of mind. Write the situation down. Writing it down will
clarify the situation for you. It will also serve as a springboard
for the actions you must take for your customers in
these times, so you can win in these times—and all times.

Here’s the problem: You may be panicked, maybe even
pushed, for more sales now. This means you have to make
a choice: Panic or prepare. My strategy is a little slower, but a
lot surer.

After you have written down the entire situation, now you
begin looking for opportunities. What are the opportunities for the
customer, for your company and for you? Is there an opportunity
for you to capture a greater percentage of the customer’s business? Is
there an opportunity for the customer to make more sales so they can
pay their invoices in a more timely manner? Is there a market opportunity
that customers are missing because they are more focused on
their woes and their competition, rather than their strengths?

Once you’ve identified all the opportunities—whatever
they are—and you’re clear about the situation, then and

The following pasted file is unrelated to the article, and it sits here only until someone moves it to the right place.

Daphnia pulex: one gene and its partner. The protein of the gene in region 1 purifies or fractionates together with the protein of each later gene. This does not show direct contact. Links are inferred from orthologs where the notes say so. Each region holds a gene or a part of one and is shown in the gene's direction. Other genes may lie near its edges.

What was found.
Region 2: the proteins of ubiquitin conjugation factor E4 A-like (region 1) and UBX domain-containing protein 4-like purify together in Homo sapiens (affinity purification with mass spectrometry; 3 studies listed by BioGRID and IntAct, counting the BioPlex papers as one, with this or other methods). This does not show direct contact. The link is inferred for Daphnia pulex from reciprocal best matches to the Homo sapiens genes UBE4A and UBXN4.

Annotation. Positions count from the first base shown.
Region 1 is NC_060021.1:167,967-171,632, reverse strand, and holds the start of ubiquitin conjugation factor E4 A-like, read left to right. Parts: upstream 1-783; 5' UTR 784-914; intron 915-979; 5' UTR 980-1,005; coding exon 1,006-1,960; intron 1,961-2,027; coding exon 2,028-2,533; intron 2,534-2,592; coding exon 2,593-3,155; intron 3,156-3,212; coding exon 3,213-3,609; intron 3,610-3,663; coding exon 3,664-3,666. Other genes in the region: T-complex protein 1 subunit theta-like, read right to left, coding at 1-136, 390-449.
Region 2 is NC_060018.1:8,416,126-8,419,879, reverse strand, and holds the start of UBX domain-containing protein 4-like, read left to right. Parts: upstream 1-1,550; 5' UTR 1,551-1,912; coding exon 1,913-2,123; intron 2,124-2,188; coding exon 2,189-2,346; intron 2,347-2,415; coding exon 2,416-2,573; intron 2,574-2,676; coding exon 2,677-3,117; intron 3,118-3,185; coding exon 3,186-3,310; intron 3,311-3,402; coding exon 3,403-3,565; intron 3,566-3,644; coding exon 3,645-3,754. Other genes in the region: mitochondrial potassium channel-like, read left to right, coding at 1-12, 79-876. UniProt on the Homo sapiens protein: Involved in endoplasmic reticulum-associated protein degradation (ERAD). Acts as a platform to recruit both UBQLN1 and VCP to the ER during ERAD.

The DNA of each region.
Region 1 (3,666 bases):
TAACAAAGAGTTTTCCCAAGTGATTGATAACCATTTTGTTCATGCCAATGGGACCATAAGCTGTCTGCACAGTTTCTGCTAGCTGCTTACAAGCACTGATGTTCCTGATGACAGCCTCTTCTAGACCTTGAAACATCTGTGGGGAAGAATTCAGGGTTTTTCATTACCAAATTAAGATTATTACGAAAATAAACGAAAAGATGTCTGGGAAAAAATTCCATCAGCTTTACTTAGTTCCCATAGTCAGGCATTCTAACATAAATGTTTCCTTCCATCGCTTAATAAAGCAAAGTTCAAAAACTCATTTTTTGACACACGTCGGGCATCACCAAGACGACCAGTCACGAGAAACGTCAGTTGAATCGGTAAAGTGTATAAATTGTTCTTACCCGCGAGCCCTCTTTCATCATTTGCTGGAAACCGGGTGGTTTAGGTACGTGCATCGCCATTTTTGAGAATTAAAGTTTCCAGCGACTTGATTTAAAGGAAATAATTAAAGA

only then
can you begin to write what you intend to do or
accomplish—your objectives.

Your objective may be as simple as getting customers to pay their
outstanding balances in a more timely manner. Your objective may be
to double your business with this customer. Your objective might be to
help your customer through troubled times. Your objective may be to
broaden your relationship with customers so they will refer you to other
customers. Your objective might be to make a sale right now.

You may have several objectives. Whatever the objectives are,
they must be clearly stated and defined in writing. And please do
not confuse objectives with goals. Write down what you intend to